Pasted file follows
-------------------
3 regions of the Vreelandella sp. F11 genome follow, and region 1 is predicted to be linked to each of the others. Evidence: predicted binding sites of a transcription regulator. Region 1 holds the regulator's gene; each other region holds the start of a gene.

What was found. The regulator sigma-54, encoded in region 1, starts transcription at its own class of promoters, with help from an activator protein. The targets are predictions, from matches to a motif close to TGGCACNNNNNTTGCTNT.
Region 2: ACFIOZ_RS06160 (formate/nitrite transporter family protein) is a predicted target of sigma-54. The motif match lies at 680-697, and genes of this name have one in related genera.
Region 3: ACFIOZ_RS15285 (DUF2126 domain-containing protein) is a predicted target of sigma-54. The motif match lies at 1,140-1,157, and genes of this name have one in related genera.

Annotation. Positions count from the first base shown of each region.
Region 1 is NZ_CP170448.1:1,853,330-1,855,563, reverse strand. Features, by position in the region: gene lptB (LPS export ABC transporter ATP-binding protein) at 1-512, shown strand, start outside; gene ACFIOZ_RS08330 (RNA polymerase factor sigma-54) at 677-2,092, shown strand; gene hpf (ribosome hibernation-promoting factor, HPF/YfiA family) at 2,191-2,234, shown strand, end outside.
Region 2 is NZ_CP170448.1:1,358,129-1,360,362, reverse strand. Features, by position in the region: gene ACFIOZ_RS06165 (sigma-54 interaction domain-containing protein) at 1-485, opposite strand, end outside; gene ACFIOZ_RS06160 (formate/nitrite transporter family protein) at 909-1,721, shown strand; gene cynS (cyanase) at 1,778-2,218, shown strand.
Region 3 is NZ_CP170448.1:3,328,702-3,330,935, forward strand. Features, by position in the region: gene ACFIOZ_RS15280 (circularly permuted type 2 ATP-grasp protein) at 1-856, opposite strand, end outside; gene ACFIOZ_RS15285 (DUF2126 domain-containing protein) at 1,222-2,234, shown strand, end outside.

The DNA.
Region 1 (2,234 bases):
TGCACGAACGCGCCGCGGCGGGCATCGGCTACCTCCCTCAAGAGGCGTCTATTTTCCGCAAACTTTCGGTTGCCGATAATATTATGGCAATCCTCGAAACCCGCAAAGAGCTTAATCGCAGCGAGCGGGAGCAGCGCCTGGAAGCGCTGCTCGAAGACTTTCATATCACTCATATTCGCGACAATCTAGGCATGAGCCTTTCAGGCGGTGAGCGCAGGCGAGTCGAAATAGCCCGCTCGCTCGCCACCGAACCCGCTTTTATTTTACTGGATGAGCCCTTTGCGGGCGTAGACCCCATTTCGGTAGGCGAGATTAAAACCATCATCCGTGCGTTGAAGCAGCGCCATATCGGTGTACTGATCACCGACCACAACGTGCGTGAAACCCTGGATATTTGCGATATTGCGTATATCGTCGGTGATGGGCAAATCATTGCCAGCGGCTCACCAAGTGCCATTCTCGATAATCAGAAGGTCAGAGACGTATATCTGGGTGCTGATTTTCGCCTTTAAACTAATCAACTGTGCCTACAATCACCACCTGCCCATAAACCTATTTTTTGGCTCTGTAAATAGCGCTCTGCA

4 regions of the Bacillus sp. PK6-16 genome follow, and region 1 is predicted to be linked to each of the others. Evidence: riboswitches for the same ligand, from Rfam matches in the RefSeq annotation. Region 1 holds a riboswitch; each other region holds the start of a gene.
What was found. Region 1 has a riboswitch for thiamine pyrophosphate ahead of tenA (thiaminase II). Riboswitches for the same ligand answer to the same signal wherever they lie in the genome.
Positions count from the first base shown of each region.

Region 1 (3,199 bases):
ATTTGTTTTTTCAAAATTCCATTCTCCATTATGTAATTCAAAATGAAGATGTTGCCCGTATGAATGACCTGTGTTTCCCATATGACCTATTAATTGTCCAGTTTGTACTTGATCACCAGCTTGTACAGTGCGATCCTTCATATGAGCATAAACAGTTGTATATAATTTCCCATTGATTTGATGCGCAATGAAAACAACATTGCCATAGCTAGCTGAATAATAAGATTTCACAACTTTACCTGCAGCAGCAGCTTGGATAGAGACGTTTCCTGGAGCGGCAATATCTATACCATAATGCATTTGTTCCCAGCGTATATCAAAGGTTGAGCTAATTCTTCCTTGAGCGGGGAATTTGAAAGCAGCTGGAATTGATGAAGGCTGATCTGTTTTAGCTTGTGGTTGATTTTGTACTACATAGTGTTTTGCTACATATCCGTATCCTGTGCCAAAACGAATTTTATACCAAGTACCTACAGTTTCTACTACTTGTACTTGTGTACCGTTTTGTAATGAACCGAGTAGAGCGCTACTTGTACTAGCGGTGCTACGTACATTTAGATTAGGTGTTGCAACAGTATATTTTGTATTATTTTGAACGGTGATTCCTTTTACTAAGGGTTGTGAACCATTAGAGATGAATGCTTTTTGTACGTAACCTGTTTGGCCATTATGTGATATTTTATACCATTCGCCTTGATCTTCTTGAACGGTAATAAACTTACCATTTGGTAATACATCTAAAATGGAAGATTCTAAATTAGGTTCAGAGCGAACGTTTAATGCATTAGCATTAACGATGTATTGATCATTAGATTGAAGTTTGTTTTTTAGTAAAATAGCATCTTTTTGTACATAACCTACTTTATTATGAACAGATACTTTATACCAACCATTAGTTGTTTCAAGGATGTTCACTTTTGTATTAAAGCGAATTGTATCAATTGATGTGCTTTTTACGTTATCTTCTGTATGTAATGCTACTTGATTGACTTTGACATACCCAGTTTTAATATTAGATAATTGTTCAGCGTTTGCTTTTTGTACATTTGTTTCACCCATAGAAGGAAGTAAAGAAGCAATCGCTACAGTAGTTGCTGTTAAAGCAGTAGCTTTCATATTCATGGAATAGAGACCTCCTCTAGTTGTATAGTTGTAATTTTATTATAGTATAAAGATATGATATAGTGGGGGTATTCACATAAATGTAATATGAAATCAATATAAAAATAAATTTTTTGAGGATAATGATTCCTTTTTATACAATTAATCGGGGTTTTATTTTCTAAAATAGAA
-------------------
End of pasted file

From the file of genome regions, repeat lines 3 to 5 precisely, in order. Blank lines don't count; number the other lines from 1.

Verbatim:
Region 2: ACFIOZ_RS06160 (formate/nitrite transporter family protein) is a predicted target of sigma-54. The motif match lies at 680-697, and genes of this name have one in related genera.
Region 3: ACFIOZ_RS15285 (DUF2126 domain-containing protein) is a predicted target of sigma-54. The motif match lies at 1,140-1,157, and genes of this name have one in related genera.

Annotation. Positions count from the first base shown of each region.